When 2 Wolves Make It Over the Wall: Lt. Joe Kenda on the New York Prison Break

June 17, 2015

Photo by: New York State Police

New York State Police


It is always tragic and disturbing when society reviews a criminal act, determines the guilty, and locks them away to avoid anyone else from being harmed — at least by these individuals. The act of escape becomes a betrayal no one expects and cannot accept as even being possible.

But the reality of prison is far different from the perception. Who are these inmates? I have no idea, but my experience tells me what occupies their waking moments: How can I get out of here? Inmates have nothing else to do but plot, scheme, consider all possibilities, determine the weaknesses they see in their surroundings, observe the behavior of those tasked with guarding them, and the like.

Are they masterminds? Of course not. But they are cunning. They read people very well. They know a victim when they see one. They see weakness very clearly. It is then a short step to exploit it.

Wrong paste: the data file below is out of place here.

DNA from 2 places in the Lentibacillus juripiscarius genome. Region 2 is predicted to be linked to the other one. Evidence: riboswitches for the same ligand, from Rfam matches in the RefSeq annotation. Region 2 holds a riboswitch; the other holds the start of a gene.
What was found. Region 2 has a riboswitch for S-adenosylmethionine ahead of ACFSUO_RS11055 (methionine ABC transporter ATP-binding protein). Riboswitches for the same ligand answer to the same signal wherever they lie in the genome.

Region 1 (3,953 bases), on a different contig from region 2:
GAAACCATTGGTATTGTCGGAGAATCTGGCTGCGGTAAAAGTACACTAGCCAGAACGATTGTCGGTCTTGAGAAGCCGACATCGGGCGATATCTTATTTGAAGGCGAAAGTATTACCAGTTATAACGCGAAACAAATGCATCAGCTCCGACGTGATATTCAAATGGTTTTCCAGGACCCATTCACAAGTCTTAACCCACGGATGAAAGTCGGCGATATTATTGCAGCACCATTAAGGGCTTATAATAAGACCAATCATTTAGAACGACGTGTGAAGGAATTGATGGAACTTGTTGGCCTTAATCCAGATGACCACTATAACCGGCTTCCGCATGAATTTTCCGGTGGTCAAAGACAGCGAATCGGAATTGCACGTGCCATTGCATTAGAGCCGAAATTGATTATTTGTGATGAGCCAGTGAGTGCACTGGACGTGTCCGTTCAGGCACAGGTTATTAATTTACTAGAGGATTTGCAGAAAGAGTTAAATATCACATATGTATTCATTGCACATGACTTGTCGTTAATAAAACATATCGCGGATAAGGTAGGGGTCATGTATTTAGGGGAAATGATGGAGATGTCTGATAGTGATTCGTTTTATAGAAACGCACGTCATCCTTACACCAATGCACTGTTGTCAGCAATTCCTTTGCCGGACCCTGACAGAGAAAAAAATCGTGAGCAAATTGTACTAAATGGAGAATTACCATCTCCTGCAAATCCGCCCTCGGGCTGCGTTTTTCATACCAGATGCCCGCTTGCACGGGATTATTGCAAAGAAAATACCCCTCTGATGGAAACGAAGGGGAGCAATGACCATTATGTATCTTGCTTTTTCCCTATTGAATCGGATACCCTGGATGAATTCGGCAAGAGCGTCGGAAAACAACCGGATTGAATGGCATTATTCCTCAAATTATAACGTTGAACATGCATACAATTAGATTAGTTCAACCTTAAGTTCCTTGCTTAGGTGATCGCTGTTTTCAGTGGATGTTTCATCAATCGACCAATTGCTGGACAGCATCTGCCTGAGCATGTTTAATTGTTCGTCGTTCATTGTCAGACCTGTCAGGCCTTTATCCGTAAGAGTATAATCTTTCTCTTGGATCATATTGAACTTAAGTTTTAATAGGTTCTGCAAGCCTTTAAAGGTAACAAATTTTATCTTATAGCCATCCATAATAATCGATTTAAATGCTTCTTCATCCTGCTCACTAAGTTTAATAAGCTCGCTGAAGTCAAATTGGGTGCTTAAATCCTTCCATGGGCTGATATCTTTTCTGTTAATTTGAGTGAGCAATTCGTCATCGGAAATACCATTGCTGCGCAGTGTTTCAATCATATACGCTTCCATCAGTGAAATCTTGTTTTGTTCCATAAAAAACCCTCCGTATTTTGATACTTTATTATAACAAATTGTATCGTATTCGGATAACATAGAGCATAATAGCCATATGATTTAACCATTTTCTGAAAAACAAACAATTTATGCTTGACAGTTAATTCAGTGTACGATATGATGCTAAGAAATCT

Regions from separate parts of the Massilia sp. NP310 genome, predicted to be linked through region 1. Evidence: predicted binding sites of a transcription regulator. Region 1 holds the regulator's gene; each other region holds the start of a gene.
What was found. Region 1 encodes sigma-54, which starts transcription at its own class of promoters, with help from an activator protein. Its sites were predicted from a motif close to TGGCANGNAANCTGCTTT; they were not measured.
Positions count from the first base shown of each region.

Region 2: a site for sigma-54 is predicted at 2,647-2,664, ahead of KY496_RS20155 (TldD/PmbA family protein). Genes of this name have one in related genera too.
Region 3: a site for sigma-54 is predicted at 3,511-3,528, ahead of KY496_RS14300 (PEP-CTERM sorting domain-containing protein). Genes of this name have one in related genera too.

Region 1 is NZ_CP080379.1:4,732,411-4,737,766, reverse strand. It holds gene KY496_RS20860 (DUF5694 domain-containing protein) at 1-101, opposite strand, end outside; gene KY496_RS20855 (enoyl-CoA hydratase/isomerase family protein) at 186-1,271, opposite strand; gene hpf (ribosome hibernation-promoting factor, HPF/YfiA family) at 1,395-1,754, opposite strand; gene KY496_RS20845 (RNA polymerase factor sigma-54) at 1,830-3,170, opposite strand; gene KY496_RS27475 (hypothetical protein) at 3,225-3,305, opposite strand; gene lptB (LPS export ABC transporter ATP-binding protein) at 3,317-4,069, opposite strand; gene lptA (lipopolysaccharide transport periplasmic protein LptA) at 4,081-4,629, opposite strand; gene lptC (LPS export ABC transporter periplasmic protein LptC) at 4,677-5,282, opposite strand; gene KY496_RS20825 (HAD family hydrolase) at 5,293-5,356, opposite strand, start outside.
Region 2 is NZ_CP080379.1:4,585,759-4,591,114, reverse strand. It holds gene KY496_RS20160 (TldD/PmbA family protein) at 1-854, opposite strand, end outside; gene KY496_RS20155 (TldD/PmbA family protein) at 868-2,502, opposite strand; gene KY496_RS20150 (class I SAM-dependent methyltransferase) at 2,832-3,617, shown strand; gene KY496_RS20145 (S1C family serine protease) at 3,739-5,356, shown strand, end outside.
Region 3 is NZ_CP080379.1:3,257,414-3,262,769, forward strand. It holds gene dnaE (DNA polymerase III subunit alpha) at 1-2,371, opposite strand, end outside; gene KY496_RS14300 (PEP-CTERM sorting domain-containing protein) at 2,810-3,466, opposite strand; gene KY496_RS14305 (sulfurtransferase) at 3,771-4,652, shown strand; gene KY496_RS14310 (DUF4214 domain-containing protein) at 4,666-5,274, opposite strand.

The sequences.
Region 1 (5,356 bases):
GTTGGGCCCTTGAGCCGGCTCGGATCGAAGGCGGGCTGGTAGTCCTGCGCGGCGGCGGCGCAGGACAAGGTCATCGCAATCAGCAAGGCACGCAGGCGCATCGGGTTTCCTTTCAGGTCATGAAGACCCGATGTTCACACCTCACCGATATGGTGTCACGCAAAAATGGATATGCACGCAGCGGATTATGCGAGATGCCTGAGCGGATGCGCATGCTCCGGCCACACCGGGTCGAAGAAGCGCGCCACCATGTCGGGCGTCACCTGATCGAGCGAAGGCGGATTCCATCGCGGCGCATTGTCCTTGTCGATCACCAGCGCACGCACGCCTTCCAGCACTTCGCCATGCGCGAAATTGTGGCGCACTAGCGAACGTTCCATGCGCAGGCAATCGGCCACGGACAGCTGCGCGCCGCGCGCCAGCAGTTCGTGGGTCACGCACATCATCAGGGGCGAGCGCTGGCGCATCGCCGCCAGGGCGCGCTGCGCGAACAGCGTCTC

Joyce Mitchell was arrested for allegedly helping plot the escape.

Joyce Mitchell was arrested for allegedly helping plot the escape.

Joyce Mitchell was arrested for allegedly helping plot the escape.

A woman employee stands accused of assisting these prisoners. If found to be true, they recognized a weakness in her they could exploit. Without regard to her well being or even her continuing to remain alive. It is, after all, all about them and gaining their freedom. At any cost. Including her life if necessary.

What else? Budget cuts, short staff, lack of performance, the presence of contractors making repairs who leave tools there after working hours for the next day, observation of the physical plant, pathways that may exist and can be explored, and on and on and on.

Remember: You have nothing else to do in prison but plan and plot. You are blessed with a moral flexibility that permits any behavior including murder to achieve your goal. The people responsible to prevent escape have many distractions including budget problems, system failures, family, children, life after work and planning for the future. The inmates bear none of these burdens. They are the wolves, pacing, lurking, panting, looking for cracks in the system.

Which is why we have prisons in the first place. Making them escape proof is an extremely complex, expensive, and daunting problem. Every so often, we are faced with a reminder of that when two wolves make it over the wall.

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